Paraguay weighs giving expats the vote

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ASUNCION, Paraguay (AP) — Paraguay is preparing to hold a constitutional referendum Sunday on whether citizens living in Argentina, Spain, the U.S. and elsewhere outside the country can vote.

Paraguay consistently loses many citizens because decades of dictatorship and poverty have closed off opportunities at home. An estimated 1.5 million Paraguayans fled into exile during the 1954-1989 regime of Gen. Alfredo Stroessner, and the flow has remained strong under democracy due to economic reasons.

A recent census in Argentina found more than 500,000 Paraguayans living there. Migrant associations say 90,000 live in Spain and 30,000 in the United States, many in the New York City area.

Fernando Lugo, Paraguay’s outsider-bishop turned president, has urged voters to approve the constitutional amendment. He held a lengthy meeting in Paraguay’s Senate with representatives of migrant groups on Tuesday that was transmitted over government radio, and they too urged their countrymen to vote “yes.”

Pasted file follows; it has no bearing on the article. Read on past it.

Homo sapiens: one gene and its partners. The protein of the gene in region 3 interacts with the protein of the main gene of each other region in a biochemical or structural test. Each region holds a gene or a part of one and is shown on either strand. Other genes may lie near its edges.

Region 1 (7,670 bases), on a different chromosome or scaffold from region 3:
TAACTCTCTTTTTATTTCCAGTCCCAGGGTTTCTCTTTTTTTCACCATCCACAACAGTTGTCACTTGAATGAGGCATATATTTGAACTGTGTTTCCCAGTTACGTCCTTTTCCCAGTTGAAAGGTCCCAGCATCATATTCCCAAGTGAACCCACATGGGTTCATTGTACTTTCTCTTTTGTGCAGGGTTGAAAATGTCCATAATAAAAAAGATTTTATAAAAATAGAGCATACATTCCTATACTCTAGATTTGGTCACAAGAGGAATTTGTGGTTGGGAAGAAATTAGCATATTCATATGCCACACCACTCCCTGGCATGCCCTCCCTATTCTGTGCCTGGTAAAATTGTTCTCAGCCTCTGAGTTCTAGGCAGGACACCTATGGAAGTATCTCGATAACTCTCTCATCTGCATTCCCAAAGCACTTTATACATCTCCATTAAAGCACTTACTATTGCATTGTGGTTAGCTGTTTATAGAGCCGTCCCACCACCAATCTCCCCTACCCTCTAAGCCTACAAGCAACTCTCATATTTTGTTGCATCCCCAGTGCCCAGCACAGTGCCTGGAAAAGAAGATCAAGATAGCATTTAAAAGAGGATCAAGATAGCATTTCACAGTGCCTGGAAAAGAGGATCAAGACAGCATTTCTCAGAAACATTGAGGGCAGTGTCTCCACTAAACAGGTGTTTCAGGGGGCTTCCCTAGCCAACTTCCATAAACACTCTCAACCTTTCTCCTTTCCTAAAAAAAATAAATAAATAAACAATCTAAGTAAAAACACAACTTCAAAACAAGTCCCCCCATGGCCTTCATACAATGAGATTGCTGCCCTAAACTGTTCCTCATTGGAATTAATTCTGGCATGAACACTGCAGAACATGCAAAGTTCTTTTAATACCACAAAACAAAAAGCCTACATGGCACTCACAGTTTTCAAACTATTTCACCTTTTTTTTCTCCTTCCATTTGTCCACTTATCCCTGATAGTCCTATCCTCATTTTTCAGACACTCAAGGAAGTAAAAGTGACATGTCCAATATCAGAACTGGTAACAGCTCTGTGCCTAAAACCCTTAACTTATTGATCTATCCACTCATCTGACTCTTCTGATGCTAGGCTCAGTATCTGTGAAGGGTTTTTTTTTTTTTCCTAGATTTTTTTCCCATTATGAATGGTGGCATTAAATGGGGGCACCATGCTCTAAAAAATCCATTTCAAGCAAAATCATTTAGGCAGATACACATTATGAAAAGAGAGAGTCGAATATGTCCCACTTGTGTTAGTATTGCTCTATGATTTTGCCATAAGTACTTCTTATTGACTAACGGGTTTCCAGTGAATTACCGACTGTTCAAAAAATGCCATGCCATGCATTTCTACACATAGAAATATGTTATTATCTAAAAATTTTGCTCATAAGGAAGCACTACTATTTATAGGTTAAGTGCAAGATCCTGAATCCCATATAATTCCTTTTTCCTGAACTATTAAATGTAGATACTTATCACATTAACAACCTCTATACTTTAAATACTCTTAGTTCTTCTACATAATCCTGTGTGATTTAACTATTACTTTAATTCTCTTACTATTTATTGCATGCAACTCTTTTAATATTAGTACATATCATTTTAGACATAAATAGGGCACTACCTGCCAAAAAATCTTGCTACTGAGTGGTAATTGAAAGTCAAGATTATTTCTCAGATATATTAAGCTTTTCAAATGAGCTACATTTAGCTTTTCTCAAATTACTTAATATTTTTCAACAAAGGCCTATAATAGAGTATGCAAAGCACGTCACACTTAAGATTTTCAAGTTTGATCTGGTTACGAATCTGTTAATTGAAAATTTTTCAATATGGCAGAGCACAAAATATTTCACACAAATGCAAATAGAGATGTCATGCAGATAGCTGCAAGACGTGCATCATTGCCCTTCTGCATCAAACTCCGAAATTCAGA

The proposal gives few details on how expatriate voting would be carried out and even if most of the 3 million registered voters approve Sunday’s measure, it would still require approval by Congress, which has shown little interest in facilitating voting by Paraguayans in exile.

Most of the migrant representatives who met Lugo this week said they would not vote for the Colorado Party, which backed Stroessner and which still controls most of Paraguay’s public institutions. It has blocked nearly every move by Lugo, whose promises to end hunger and corruption swept him into the presidency in 2008.

Some legal experts also have argued that a nationwide constitutional assembly would be required, at a prohibitive cost of $10 million for a government perennially short on revenues.

While voting is obligatory in Paraguay, election officials have already announced that there will be no penalties for failing to vote this time because lawmakers failed to issue the necessary regulations.

Pollsters haven’t even tried to forecast the results. The usual political machinery that surrounds elections, with parties handing out goodies and transporting supporters to the polls, is absent this time.

Before Vice President Francisco Franco left on a trade mission to Asia, he said he hopes that citizens “vote massively for ‘yes.'”

“I’ll be outside the country and I can’t vote because the law doesn’t allow me to. So, thousands of our compatriots hope to be able to do this in the future,” Franco said.

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